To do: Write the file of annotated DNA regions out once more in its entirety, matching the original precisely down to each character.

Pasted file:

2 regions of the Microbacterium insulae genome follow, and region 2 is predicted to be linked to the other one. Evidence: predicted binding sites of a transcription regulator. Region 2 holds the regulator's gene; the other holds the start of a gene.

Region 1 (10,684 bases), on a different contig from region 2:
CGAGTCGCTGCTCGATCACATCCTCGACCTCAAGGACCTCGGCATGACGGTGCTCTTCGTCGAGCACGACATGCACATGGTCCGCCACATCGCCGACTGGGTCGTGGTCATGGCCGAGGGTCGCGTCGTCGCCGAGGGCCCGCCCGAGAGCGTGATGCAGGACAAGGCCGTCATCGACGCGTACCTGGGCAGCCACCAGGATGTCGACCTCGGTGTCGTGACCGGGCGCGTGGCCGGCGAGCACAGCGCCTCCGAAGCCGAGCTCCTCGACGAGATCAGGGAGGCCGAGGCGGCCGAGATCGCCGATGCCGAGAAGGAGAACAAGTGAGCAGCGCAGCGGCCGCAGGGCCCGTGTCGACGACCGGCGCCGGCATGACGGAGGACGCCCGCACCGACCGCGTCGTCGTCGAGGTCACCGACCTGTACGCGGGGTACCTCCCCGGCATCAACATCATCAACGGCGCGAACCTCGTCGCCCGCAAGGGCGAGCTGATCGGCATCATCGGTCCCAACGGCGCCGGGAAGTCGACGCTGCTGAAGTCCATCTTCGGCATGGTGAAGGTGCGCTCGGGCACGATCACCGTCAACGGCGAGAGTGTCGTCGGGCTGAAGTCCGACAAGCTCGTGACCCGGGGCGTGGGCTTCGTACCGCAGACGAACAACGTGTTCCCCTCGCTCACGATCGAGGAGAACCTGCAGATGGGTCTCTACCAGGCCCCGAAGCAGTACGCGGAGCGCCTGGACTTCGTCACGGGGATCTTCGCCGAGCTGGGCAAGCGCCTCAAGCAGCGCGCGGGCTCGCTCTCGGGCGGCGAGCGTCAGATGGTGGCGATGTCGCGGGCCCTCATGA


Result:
2 regions of the Microbacterium insulae genome follow, and region 2 is predicted to be linked to the other one. Evidence: predicted binding sites of a transcription regulator. Region 2 holds the regulator's gene; the other holds the start of a gene.

Region 1 (10,684 bases), on a different contig from region 2:
CGAGTCGCTGCTCGATCACATCCTCGACCTCAAGGACCTCGGCATGACGGTGCTCTTCGTCGAGCACGACATGCACATGGTCCGCCACATCGCCGACTGGGTCGTGGTCATGGCCGAGGGTCGCGTCGTCGCCGAGGGCCCGCCCGAGAGCGTGATGCAGGACAAGGCCGTCATCGACGCGTACCTGGGCAGCCACCAGGATGTCGACCTCGGTGTCGTGACCGGGCGCGTGGCCGGCGAGCACAGCGCCTCCGAAGCCGAGCTCCTCGACGAGATCAGGGAGGCCGAGGCGGCCGAGATCGCCGATGCCGAGAAGGAGAACAAGTGAGCAGCGCAGCGGCCGCAGGGCCCGTGTCGACGACCGGCGCCGGCATGACGGAGGACGCCCGCACCGACCGCGTCGTCGTCGAGGTCACCGACCTGTACGCGGGGTACCTCCCCGGCATCAACATCATCAACGGCGCGAACCTCGTCGCCCGCAAGGGCGAGCTGATCGGCATCATCGGTCCCAACGGCGCCGGGAAGTCGACGCTGCTGAAGTCCATCTTCGGCATGGTGAAGGTGCGCTCGGGCACGATCACCGTCAACGGCGAGAGTGTCGTCGGGCTGAAGTCCGACAAGCTCGTGACCCGGGGCGTGGGCTTCGTACCGCAGACGAACAACGTGTTCCCCTCGCTCACGATCGAGGAGAACCTGCAGATGGGTCTCTACCAGGCCCCGAAGCAGTACGCGGAGCGCCTGGACTTCGTCACGGGGATCTTCGCCGAGCTGGGCAAGCGCCTCAAGCAGCGCGCGGGCTCGCTCTCGGGCGGCGAGCGTCAGATGGTGGCGATGTCGCGGGCCCTCATGA